How James Comey Ran a Propaganda Operation to Defend Him in the Media

One of the stranger individuals to emerge from the menagerie that is Mueller’s Russia probe is the “friend” of former FBI director, Columbia law professor Daniel Richman.

Richman first came to our attention when James Comey revealed that he had given Richman access to at least four of the memoranda he’d written document his meetings with President Trump.

“My staff has since reviewed these memoranda in a Sensitive Compartmented Information Facility (SCIF) at the FBI, and I reviewed them in a SCIF at the Office of Senate Security,” Grassley wrote. “The FBI insisted that these reviews take place in a SCIF because the majority of the memos are classified. Of the seven memos, four are marked classified at the ‘SECRET’ or ‘CONFIDENTIAL’ levels.”

“If it’s true that Professor Richman had four of the seven memos, then in light of the fact that four of the seven memos the Committee reviewed are classified, it would appear that at least one memo the former FBI director gave Professor Richman contained classified information,” Grassley noted in the letter.

Richman was instructed to leak these to the New York Times after Comey’s firing in order, as Comey said,  “I thought it might prompt the appointment of a special counsel.”

When The Federalist called Richman in January, they got a different story:

Daniel Richman, a law professor at Columbia University, told The Federalist via phone on Tuesday afternoon that he was now personally representing Comey.

And now Fox News has found a different version of events:

The Columbia law professor James Comey used as an intermediary to help leak details of sensitive memos worked as an FBI “special government employee” for at least 19 months – during which time he repeatedly defended the FBI director in media interviews amid the Hillary Clinton email probe.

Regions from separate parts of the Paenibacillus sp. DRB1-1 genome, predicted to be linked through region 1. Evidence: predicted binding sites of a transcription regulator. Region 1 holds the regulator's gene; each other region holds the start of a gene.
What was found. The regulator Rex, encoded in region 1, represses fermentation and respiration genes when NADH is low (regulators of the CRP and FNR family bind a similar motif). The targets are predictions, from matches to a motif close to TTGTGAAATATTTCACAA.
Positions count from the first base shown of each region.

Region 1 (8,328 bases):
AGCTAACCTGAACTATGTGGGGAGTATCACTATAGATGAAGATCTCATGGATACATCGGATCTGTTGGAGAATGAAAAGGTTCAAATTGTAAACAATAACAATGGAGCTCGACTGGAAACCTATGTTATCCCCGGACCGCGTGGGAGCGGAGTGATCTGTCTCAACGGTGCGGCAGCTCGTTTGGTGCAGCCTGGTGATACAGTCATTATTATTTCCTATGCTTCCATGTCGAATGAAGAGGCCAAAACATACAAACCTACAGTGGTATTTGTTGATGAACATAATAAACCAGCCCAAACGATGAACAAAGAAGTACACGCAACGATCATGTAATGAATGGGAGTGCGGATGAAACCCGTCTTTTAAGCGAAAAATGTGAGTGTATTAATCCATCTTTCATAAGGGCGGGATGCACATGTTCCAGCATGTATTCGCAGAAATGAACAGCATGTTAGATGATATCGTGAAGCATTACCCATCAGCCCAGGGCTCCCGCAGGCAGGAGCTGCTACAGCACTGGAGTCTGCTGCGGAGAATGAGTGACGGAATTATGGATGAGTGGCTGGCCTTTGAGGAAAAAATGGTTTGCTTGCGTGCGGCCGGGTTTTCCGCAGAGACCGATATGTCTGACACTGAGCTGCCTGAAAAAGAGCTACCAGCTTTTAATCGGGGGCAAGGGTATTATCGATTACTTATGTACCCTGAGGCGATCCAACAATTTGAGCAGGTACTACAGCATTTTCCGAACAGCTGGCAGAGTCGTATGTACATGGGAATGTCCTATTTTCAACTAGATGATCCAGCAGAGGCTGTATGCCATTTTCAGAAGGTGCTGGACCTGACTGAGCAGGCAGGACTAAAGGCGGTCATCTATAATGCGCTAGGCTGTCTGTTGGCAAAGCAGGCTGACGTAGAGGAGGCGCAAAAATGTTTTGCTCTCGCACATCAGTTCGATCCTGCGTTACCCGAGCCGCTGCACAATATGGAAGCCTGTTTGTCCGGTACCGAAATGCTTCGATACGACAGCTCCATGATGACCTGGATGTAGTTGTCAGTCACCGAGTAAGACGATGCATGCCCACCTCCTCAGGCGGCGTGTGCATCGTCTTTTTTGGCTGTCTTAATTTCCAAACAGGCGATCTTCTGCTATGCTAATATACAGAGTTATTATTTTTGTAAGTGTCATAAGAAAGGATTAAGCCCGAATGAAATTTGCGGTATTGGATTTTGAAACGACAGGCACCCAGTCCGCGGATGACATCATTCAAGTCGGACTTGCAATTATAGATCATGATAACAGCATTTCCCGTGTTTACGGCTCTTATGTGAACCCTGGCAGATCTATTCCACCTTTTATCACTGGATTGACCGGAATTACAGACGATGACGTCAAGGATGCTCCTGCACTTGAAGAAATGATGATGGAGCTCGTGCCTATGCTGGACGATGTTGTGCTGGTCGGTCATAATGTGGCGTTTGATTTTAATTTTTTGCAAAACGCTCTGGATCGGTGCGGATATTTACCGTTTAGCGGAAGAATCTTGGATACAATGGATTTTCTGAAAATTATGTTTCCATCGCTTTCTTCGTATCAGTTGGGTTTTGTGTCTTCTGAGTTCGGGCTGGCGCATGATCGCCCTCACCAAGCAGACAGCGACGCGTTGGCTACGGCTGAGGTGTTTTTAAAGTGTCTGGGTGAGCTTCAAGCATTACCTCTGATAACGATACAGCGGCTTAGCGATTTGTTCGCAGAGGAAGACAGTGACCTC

Fox News first reported last week that Daniel Richman was hired as a “special government employee,” or SGE. Records reviewed by Fox News now show he signed the agreement as early as June 30, 2015. The former director previously told Fox News that Richman left the FBI in February 2017, meaning he served there for well over a year.

Sources familiar with Richman’s FBI status said he was assigned to “special projects” by Comey, and had a security clearance as well as badge access to the building. Richman told Fox News in an email last week that he was working as an SGE on an unpaid basis.

FBI records show that as a special government employee, Richman would “serve at the pleasure of the Director [Comey],” with an initial term of one year. Richman’s stated responsibilities included the use of encryption by terror suspects — known as “Going Dark.” In August 2015, his projects were expanded to include “an examination of the implications of federal investigations being brought to state and local prosecutors.”

During this time, a review of media reports between July 2015 and February 2017 shows Richman gave multiple interviews defending Comey’s handling of the Clinton email case, including the controversial decision to reopen the probe shortly before the presidential election. He was typically identified as a law professor, and sometimes as a policy adviser to Comey.